By GARY POPP
The 139th Kentucky Derby went off under an overcast sky that left many of the more than 150,000 horse racing fans in attendance wet and muddy. But, with wild cheers as the powerful colts rounded the track and the sound of clinking mint julep glasses, it was clear Derby goers' spirits weren't dampened.
Men in head-to-toe baby blue seersucker suits and women in their Sunday best and large, ornate Derby hats trampled through deep rain puddles, mud slicks and discarded trash throughout Churchill Downs.
In the shadow of the grandiose twin spires, on Derby Day, the traditional lines between social classes become jumbled, contorted and almost dizzying.
A young man was seen wearing only frayed cargo shorts and aviator sunglasses while carrying a light beer in a plastic cup. Nearby, another man wearing a designer suit, wicker fedora and slick leather loafers clamped a $23 cigar between his teeth and sipped on a glass chalice half full of imported beer.
At the Kentucky Derby, perhaps the Halloween of porting events, a person can be anyone they want to be.
The continuous light rain throughout the day caused crowds to congregate under the open-air overhangs to keep dry. People were packed so tightly as they moved from one point to another, the atmosphere, in some places, was more like a sold-out rock concert than a typical day at the Downs - and that was outside of the paddock. The infield was a whole other spectacle.
The seersucker and fedora folks were much less noticeable in the wet grasses of the track's nucleus.
A younger crowd filled the infield, where the environment was more Mardi Gras than genteel southern sophistication.
Large, oddly shaped, colorful plastic containers filled with sugary booze fueled many of those in the infield masses.
While near Millionaires Row a woman in a high-heeled, Italian leather pump may delicately step around a puddle of rain, in the infield 20-something men sloshed through the mud, carelessly kicking up brown water on their legs and shirtless backs.
The Kentucky Derby, the longest continual sporting event in the country, in its excess of alcohol, gambling and carefree spirit, is an environment of wide acceptance where debutants, blue-collar locals and the 1-percenters can come together to cheer in exuberance and unison, “Go, baby. Go!”
THE WEEKEND WARRIOR
“The selling point of the Derby is that it allows the common man to feel like an aristocrat,” said Louisvillian Ed Vanhorn, 26, who attended race day while playing host to several out-of-state Derby neophytes.
“I brought my friends from South Carolina because there is a lot of pageantry surrounding the horse racing and the way the people dress, so I wanted to bring them into an environment that is so unusual,” Vanhorn said, and added his friends had never experienced the sour bite of a mint julep.
Vanhorn said that it's the people who make the Derby, not the allure of winning big.
“What makes Derby so special is not the horse racing itself, but the community,” he said. “Frankly, I wanted to expose them to this environment.”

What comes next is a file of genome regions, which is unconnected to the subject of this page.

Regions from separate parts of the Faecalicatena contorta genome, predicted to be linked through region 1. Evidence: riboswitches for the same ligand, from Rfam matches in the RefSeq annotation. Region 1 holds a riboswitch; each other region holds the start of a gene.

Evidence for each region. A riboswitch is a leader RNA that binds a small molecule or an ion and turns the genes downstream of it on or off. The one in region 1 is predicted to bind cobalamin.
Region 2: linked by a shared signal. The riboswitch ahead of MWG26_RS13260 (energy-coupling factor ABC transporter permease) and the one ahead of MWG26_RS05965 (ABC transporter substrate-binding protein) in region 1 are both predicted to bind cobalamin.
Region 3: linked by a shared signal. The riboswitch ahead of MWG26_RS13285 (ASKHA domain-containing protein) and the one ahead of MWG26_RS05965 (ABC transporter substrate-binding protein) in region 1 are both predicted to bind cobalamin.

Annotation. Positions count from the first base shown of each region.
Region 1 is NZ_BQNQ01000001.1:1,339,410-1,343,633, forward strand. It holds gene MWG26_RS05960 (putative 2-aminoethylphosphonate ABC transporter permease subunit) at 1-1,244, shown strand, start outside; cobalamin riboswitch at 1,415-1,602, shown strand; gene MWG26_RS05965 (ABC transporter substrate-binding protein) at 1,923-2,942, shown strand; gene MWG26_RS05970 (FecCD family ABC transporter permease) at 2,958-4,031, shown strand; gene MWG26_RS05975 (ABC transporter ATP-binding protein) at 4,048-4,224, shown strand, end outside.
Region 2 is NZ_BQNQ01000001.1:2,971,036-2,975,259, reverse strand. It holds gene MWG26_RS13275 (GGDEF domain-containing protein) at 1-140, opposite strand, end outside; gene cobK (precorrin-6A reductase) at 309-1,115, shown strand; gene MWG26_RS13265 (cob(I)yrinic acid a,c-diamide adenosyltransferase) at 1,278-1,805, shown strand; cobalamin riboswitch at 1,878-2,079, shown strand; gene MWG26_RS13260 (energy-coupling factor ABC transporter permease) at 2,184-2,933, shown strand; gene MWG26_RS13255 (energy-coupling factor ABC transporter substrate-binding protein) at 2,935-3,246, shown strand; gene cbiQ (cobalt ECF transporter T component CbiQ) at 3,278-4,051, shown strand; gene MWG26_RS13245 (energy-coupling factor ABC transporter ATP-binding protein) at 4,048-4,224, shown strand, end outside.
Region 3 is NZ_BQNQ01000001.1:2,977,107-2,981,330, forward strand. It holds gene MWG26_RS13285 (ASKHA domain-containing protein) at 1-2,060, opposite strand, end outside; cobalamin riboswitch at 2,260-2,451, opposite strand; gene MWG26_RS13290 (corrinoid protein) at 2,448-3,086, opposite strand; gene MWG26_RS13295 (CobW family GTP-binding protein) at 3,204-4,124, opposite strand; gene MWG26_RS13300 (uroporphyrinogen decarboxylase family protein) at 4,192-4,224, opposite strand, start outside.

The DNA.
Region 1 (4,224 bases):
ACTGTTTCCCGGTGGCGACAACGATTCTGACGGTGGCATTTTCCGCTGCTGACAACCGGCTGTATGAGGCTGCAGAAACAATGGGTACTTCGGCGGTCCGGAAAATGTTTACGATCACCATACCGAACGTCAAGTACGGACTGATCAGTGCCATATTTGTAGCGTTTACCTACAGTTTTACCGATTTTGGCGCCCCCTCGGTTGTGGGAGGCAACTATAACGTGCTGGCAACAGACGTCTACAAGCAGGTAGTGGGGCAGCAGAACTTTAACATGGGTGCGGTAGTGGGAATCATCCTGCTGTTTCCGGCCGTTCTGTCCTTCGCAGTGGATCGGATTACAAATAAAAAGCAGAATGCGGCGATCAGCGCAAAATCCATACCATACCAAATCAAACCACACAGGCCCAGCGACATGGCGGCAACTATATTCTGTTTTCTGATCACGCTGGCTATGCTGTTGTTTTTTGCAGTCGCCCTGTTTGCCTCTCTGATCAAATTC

Vanhorn said Derby provides a special escapism that is unique for a sporting event.
“The idea is that common men, for just one day, can feel special in their own right, can bet on horses, can be among a community of similar people, but, at the same time, are so unique.”
Even in the elbow-to-elbow crowd, Santana Jones, of East Louisville, stood out in his all black attire that exuded cool.
A wide-brimmed hat with tilt positioned just right sat on his head, but his rare boots were the gem of his wardrobe.
“These are alligator riders,” Jones said proudly. “I try to stay dapper all the time, but I step it up for Derby,”
Jones also played host during the Derby day to friends and family from Indianapolis, Ohio and Tennessee.
“I love everything about the Derby,” Jones said. “I go to all the activities. I go to the events. It is the most exciting thing I get to do all year. I love it.”
Jones, a construction worker, said the Derby allows him the chance to break from his normal routine.
“People come from all over the world for this,” he said. “And, I am black, and black people come from all around America, so I gotta be a part of that.”
THE CALIFORNIA GIRL
Amisha Singh, 29, of Los Angeles, said she wanted to come to her first Derby to find out what all the talk was about.
“I am here because I have heard a lot about it, and I'm visiting my boyfriend and that is all he talks about, so I wanted to check it out,” she said.
Singh, like many of the woman at the track, wore a fancy Derby hat and a well-thought-out summer dress.
And, like the others, at some point in the day, her outfit received an unexpected addition - a large poncho made of thin plastic. The fancy hat with the cheap poncho made it appear as if many of the women had arrived for a formal wedding service that had been interrupted by a ferocious downpour.
But the L.A. Resident wasn't fazed.
“I have had an amazing time,” Singh said, adding she was impressed with her visit to Churchill Downs.
Kazu Ito, 28, a native of Japan, was found standing on the perimeter of a bustling group of people near where a tunnel leads to the infield.
“It is very exciting,” Ito said of his first Derby experience. “This is a dream since I was born in Japan. The Derby is very famous in Japan. Horse racing is most famous.”
Ito left Japan for a job in Georgia about 10 months ago, and made the trip to Louisville to realize one of his childhood dreams.
Ito said he was able to tour the city earlier in the week before coming to Churchill Downs
“It is a very beautiful city and historical,” he said. “[Louisville] is gorgeous, very gorgeous. Japan is not so gorgeous. So, this is a party, right? That's good, I think.”